Using BugXhibit to find that bug you know you saw recently but can’t find


BugXhibit, the Bugzilla search results viewer made with the SIMILE Exhibit widget, is now more fancy, and now addresses another one of my use cases.  I frequently find myself wanting to point someone at a bug, or go back to a bug that I know passed through my bugmail recently, and have trouble finding it.  So now BugXhibit can do easy searches based on reporter/assignee/cc/commenter with time ranges.

Examples by way of live links this time (noting that the default time interval is 7 days).  Uh, and if it gives you an error for reasons I don’t fully understand if you open it in a new tab (in the background) from here, just hitting enter in the address bar should fix it.  I’m going to lazyweb that problem for now.

Other changes:

  • It now is also self documenting, just click on “Show Docs” on the page.
  • You can now use arguments to specify the sort and whether grouping is active on the page.
  • The date parsing is better.  Bugzilla doesn’t provide the raw dates but attempts to change things based on how recent the date is.  BugXhibit does a good job of fixing up the date if you are in the same timezone as the bugzilla server, and a less good but acceptable job if you aren’t.
  • Upgraded to exhibit 2.1.0 and now the numeric sliders with histograms work for me.  Woo!

Other notes:

The hg repo is here, as always.

BugXhibit: Exhibit on Bugzilla results


I know it has sorta been done before (found via Bugzilla Fixup Wiki Page on a comment by faaborg), and I feel like there has to be another live version somewhere, but here we are.  BugXhibit is an MIT SIMILE Exhibit widget fronting a quicksearch query.

Click here to go to a BugXhibit page where you can enter your own query.  Enter “gloda” if you want to see what the screenshots are based on.  I feel like it would be improper of me to provide a link with a live query though.

Go visit the hg repo.  Or just download the source from the previous link.  Please improve!  (See the SIMILE Exhibit docs for how to do that.  It’s all really easy.)



  • This uses bugzilla’s ctype=js for buglist.cgi.  It apparently has been around since 2003 (bug)!  And thanks to Gerv!  Perhaps not too surprisingly, the format of the results is not inert JSON but live JS code that builds a would-be-Array where each bug’s info is stored in an array.  What each element in the array stands for cannot be known from the results.  I find that using ctype=csv is a good way to get the headers.  Rather than doing that every time (cost concerns on the redundant query), I did it once for columnlist=all (which we always use) and stashed it in bugxhibit.js.  This is dangerous because it is brittle; if you try and use bugxhibit against a saved search someone made public, I at least got many fewer columns (despite columnlist=all), and things just don’t match.  Not to mention there is a “cf_blocking_fennec” flag in there that I feel like should not be there.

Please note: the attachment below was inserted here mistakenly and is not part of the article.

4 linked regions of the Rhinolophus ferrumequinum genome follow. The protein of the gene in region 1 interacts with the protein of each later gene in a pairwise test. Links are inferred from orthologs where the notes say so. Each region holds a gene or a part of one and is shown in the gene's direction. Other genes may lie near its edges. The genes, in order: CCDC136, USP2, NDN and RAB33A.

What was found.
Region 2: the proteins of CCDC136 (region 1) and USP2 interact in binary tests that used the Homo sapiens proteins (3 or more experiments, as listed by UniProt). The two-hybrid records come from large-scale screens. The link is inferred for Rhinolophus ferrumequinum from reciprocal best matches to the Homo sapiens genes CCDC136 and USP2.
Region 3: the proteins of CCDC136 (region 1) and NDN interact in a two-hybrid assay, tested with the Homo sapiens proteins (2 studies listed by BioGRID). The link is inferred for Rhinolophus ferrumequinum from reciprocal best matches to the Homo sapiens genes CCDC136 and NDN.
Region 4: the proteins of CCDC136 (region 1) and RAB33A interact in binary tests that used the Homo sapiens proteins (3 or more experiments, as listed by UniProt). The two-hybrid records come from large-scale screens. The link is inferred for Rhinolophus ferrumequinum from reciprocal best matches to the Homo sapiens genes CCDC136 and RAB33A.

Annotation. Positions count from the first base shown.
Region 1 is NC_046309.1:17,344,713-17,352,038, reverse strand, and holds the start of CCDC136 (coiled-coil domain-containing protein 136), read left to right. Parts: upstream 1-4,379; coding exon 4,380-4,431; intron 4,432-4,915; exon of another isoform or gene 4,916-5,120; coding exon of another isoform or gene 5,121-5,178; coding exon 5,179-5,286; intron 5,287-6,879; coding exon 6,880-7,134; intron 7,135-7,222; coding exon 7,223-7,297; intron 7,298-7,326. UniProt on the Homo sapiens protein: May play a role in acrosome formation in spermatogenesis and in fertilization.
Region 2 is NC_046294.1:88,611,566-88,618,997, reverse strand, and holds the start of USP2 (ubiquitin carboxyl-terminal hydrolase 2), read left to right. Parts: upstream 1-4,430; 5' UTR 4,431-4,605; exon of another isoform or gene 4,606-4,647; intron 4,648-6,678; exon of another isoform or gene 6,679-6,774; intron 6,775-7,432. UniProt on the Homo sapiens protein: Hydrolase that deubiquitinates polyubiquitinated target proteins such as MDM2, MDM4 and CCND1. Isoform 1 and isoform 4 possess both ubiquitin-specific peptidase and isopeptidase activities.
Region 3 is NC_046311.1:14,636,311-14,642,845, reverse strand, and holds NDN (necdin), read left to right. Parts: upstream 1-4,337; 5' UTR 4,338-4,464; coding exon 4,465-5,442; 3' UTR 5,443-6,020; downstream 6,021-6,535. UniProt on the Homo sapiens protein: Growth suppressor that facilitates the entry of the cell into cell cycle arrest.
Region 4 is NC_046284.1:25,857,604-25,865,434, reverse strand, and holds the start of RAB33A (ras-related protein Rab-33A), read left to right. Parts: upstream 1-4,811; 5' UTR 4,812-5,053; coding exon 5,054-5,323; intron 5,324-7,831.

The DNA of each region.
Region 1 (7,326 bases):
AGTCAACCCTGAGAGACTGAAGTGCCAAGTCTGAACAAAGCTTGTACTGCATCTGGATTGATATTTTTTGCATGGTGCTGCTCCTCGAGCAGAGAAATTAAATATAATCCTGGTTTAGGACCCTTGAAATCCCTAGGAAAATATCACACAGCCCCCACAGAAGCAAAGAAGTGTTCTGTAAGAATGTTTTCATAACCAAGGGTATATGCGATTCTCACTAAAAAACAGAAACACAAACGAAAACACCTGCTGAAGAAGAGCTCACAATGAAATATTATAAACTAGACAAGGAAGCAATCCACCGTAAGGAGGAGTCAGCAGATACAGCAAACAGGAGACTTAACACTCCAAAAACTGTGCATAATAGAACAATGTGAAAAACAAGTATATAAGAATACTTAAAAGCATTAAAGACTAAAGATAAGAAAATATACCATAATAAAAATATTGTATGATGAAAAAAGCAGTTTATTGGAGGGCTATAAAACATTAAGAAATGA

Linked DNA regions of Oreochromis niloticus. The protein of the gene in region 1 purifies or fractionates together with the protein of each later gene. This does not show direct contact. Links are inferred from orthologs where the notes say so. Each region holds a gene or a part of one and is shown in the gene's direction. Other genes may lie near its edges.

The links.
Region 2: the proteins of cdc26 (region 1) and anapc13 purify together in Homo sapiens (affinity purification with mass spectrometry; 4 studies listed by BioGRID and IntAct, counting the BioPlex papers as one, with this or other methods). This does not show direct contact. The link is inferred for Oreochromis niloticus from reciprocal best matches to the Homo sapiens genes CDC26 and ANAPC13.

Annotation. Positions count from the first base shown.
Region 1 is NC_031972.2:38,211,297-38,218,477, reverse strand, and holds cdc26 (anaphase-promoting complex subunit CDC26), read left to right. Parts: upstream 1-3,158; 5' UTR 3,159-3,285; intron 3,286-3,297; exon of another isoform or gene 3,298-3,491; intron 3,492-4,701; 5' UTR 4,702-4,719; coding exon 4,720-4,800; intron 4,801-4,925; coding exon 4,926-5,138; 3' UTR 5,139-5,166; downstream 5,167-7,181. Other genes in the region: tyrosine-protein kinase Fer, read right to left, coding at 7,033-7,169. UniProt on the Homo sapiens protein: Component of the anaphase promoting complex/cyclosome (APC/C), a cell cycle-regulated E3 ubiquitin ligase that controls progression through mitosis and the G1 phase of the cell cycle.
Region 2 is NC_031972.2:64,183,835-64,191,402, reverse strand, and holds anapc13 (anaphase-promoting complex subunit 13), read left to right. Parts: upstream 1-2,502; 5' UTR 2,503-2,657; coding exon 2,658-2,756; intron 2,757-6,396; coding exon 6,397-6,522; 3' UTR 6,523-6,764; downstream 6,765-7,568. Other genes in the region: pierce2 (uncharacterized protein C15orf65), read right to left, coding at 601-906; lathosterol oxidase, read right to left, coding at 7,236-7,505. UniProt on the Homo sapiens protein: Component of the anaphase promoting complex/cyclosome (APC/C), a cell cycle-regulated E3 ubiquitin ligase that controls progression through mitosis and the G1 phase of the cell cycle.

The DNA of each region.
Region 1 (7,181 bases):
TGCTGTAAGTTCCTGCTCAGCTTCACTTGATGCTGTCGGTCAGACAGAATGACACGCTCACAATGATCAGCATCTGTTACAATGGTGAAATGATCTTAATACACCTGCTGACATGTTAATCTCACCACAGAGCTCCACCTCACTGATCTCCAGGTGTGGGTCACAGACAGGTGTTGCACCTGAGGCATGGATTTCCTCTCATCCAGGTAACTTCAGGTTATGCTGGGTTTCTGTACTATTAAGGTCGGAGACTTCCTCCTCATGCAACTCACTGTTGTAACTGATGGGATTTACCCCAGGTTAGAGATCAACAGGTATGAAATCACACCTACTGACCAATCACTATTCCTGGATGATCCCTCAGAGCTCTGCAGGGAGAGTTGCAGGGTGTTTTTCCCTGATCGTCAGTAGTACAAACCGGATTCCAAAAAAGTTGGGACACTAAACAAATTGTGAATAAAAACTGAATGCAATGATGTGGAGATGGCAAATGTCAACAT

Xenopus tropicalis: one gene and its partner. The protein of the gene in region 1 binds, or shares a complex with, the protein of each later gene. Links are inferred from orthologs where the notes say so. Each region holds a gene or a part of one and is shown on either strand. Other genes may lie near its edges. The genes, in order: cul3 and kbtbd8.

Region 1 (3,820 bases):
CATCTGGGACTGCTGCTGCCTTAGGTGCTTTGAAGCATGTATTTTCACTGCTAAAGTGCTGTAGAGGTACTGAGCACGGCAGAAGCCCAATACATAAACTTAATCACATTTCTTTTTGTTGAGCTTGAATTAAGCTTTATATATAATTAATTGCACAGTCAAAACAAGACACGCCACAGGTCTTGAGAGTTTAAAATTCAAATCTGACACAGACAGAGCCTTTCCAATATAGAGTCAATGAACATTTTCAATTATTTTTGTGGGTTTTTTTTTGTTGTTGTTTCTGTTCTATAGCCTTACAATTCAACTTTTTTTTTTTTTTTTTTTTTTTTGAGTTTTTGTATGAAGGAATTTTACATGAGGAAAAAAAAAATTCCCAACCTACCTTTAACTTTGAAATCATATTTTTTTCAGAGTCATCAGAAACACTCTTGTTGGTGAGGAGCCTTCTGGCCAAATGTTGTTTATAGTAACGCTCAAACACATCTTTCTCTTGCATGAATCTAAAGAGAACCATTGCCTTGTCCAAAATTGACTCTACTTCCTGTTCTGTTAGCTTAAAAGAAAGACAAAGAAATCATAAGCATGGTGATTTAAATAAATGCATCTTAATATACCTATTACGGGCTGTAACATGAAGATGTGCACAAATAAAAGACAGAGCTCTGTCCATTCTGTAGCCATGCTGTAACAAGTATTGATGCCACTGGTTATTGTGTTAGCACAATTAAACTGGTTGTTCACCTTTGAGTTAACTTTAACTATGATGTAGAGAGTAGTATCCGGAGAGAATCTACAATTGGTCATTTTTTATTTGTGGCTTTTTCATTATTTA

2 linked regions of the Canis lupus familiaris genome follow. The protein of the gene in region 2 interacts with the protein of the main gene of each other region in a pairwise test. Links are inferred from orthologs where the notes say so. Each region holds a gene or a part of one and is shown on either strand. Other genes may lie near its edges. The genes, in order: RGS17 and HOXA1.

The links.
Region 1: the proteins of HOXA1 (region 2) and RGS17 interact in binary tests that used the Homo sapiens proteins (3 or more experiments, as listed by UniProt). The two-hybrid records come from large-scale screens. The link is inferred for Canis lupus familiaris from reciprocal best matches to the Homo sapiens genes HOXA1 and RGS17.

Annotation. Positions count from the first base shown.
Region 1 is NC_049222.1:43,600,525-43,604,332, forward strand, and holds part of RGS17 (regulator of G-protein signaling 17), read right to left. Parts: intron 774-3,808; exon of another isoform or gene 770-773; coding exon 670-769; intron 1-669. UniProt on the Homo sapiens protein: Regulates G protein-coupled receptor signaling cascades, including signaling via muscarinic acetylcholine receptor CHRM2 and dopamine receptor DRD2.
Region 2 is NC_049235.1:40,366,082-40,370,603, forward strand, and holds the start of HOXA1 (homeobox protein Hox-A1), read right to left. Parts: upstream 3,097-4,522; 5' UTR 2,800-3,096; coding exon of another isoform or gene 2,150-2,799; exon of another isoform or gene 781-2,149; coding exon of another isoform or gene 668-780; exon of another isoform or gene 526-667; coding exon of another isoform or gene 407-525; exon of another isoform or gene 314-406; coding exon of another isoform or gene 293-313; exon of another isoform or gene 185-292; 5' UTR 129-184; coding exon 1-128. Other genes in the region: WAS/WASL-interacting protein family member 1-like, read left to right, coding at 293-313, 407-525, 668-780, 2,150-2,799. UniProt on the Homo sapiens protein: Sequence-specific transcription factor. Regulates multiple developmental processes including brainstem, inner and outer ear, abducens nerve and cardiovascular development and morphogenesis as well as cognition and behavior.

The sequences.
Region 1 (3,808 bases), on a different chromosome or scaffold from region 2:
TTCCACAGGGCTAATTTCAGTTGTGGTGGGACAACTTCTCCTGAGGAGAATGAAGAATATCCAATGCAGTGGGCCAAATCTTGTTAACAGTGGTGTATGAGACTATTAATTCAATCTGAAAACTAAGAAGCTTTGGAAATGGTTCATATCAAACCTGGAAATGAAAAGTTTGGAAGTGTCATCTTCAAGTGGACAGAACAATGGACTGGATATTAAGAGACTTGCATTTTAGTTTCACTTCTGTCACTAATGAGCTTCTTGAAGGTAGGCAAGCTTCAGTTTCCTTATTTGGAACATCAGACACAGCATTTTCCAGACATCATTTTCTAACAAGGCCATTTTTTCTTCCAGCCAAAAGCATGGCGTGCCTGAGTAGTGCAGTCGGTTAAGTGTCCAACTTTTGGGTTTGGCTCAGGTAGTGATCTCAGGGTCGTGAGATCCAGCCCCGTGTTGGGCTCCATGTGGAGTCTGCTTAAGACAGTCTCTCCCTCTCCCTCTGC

• It looks pretty easy to have bugzilla produce more sane JSON output via a template (although the security code that logs you out for a js request still should run, so don’t forget buglist.cgi.)
  • Even with all columns exposed when using buglist.cgi, there are lots of interesting things that are not exposed.  For example, flags are not exposed via buglist.cgi, so faceting on whether things are blockers or wanted can’t be done.  Once you know the bug numbers from the query, you can obviously go fetch additional information, though I think that currently still needs to be XML format, but that’s not that hard.
  • The code is friendly and splits up the whiteboard and keyword things so it does what you would expect and is not stupid.
  • I made sliders for patch count and votes.  They don’t work for me anymore, and I see XUL wrapper anger (on Firefox 3.0.x), so, uh, don’t be surprised if they fall down.
  • The UI obviously sucks.  But it’s a proof of concept, and you are the internet!  You can do anything!